Anna [00:26:25] Oh, there's so many stories about about the family and the dynamics that having my having the one arm, sometimes it can be challenging, but I think ultimately it's been so rewarding. And that is, you know, early on with Jeremy, I was so nervous to start a family. So I didn't think that with one arm I would logistically and operationally be a good mom. You know, how do you change a diaper with one arm? Well, that's a question that I had to learn the hard way. And I, I finally came to the point that I had to just I used my chin to lift up their legs, and I just had to use every wipe in the box, Like I had to just tell myself that the how I was going to do motherhood was going to be different than other people's view of motherhood. And I was it might be messier, it might take me longer, but I could still get the job done. I could still figure out how to do the diaper or how to, you know, hold the baby, you know, when they're when they're little with with the, you know, with one arm and little arm and finding different ways to do things just was sort of sort of our family dynamic. We just adapt and we just move forward with a new way of doing things. And and that's how we've raised the boys. Something that is so, so important to me is that I never want my boys to be part of any group that's bullying or teasing anyone for any reason at all, because I'm so sensitive to that in my own childhood. And so there will be moments where, you know, Andy will ask me a question, say, Mom, is that that boy over there has a medical condition and that's how he reads it. And I said, Yeah, that I think he hasn't been going on. He goes, okay, I just wanted to make sure. And so they kind of have that. They're sensitive. In fact, Andy, the story of with he was eight years old at this time. We were out and about somewhere with the family and Andy was we were waiting for something in the line and Andy was was fussing with my sleeve. And I was just letting him have fun with it because it was we were waiting and we needed something to keep him occupied. But what he was doing was he was unrolling my sleeve. So on the on my right arm, I wear my sleeves rolled up like you see here. And he was unrolling my sleeve very slowly and he was very quietly tucking that extra fabric into my pocket. And I didn't really know at the time what was going on or why. And he said later that night, he said, Mom, remember when I was unrolling your sleeve and putting it in your pocket? And I said, Yeah, buddy. It was well, I did that because I saw people were staring at you and I didn't want them to I didn't want them to make you upset or to get sad. And so I wanted to make you look normal. Hmm. And I said, eight years old, so.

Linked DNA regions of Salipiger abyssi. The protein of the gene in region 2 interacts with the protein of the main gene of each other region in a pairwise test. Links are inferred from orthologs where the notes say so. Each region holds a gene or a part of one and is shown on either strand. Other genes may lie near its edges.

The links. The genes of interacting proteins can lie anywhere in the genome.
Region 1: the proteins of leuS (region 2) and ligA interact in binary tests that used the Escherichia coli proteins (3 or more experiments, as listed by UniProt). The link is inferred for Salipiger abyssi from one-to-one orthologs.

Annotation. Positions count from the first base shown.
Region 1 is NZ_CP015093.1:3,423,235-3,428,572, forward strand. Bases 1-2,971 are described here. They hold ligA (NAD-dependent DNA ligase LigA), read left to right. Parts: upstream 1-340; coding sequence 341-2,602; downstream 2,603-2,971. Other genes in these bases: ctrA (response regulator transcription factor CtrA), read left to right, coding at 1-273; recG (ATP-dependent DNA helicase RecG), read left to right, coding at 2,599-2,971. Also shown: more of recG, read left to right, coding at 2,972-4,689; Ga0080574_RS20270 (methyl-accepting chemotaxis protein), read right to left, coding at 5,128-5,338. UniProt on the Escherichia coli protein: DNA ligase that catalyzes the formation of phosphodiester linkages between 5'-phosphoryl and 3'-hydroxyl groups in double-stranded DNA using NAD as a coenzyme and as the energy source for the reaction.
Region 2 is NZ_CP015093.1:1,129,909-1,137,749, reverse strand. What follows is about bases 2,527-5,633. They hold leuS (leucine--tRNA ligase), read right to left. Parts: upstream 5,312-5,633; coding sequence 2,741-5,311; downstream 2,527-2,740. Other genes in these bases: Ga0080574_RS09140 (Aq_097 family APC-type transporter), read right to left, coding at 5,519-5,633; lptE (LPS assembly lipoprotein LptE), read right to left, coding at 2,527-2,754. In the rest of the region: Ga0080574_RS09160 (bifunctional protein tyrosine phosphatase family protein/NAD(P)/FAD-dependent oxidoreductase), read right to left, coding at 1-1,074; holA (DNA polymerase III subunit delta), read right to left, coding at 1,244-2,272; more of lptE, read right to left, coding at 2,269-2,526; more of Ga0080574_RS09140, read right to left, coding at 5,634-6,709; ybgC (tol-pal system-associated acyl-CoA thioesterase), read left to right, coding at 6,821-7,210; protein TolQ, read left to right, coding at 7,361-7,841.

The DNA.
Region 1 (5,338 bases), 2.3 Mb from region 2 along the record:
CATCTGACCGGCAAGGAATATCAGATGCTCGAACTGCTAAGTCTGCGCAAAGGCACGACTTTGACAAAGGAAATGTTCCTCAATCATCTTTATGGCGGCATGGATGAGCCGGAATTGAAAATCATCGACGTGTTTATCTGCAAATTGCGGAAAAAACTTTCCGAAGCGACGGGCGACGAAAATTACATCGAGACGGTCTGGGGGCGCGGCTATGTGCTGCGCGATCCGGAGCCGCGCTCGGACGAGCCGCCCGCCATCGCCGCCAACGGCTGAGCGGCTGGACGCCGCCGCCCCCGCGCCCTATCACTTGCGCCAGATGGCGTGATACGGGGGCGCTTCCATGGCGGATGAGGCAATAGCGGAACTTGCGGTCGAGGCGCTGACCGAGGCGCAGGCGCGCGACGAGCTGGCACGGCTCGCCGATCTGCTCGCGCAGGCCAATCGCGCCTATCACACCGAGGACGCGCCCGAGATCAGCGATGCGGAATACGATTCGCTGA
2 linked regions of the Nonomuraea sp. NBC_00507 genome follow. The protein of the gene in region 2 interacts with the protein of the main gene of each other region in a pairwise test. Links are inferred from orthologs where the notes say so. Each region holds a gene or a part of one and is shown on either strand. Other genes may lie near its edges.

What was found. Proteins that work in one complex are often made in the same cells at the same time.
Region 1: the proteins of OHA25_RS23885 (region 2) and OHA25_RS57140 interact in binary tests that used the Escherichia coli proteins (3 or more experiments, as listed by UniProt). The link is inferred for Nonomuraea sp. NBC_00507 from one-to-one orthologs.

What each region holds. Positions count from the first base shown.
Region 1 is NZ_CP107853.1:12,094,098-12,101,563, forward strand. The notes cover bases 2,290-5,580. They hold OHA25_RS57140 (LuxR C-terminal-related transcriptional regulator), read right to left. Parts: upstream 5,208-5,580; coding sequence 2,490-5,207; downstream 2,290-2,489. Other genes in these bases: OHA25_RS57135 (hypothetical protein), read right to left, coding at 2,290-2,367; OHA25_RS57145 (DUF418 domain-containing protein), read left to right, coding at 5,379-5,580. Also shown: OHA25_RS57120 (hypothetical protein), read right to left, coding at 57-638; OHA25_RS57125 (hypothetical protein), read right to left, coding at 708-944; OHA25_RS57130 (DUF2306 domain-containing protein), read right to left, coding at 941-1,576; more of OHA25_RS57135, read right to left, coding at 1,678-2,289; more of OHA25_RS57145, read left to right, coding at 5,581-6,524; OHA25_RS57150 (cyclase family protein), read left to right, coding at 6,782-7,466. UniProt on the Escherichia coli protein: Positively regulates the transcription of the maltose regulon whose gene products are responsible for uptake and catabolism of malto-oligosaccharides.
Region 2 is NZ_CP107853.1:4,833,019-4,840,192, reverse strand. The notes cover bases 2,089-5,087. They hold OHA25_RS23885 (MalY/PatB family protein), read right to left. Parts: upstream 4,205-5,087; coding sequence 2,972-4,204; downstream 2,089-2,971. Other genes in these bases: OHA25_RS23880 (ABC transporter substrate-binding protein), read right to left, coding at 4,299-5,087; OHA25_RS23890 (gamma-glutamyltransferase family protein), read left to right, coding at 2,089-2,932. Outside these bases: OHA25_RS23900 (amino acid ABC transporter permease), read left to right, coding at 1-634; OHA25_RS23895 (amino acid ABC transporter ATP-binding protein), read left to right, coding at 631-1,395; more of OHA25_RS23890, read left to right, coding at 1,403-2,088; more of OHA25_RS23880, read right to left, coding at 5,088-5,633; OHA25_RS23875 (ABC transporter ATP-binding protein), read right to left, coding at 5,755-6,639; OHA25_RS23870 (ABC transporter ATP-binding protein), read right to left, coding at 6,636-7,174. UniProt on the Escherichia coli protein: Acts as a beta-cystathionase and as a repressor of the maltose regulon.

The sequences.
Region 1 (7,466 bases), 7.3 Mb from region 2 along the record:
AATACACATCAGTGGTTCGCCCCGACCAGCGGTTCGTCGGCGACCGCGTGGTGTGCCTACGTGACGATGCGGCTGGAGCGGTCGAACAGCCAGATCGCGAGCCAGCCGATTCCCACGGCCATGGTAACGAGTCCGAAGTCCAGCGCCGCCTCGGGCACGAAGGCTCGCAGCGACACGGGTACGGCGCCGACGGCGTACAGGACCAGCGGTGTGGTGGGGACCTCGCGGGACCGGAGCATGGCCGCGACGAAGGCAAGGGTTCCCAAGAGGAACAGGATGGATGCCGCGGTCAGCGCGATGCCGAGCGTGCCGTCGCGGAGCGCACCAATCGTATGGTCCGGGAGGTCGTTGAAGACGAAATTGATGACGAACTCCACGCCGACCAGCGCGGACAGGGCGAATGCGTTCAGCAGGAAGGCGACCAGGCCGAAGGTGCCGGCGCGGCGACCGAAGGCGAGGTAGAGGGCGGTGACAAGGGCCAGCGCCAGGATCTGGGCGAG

Alisa [00:28:51] Wow. And so how did you respond to that? What did you know? What was your response?
Anna [00:28:55] I mean.
Alisa [00:28:56] You know, I would. Yeah, I'm going to wipe my tears right now.
Anna [00:29:00] So I was like, I love your heart. You have such a sensitive, genuine heart. You are so observant. And the fact that you saw this happening and that you cared about Mom's feelings, that just I said, thank you so much. And and I said, Buddy, did you did that because you want you want a mom to look more normal in that moment. And so they would stop staring. They said, Yeah, I just didn't want you to feel bad that they were staring at you. Mom, this old buddy, thank you so much. And I wanted to affirm his actions, and then also in a gentle way, let him know that you know it. It's okay, buddy. If people stare at Mom because, you know, they're. You know, I am that elephant in the room, right? Maybe the spotlight. Sometimes it does intentionally come in on me a little bit. And I say, buddy, they're just, you know, don't be upset at them either, buddy, because they were just curious. They probably didn't know what let Mom's arm look like and they were just curious. They wanted to see. So and I don't want them I wouldn't want him to think ill of other people that you know, and at the same time let him know that it's okay if mom stands out a little bit. You know, you don't have to hide me, you know, at the same time is also affirming his actions.
Chris [00:30:01] And Anna, you did the. Oh, I'm sorry. Lis, you go ahead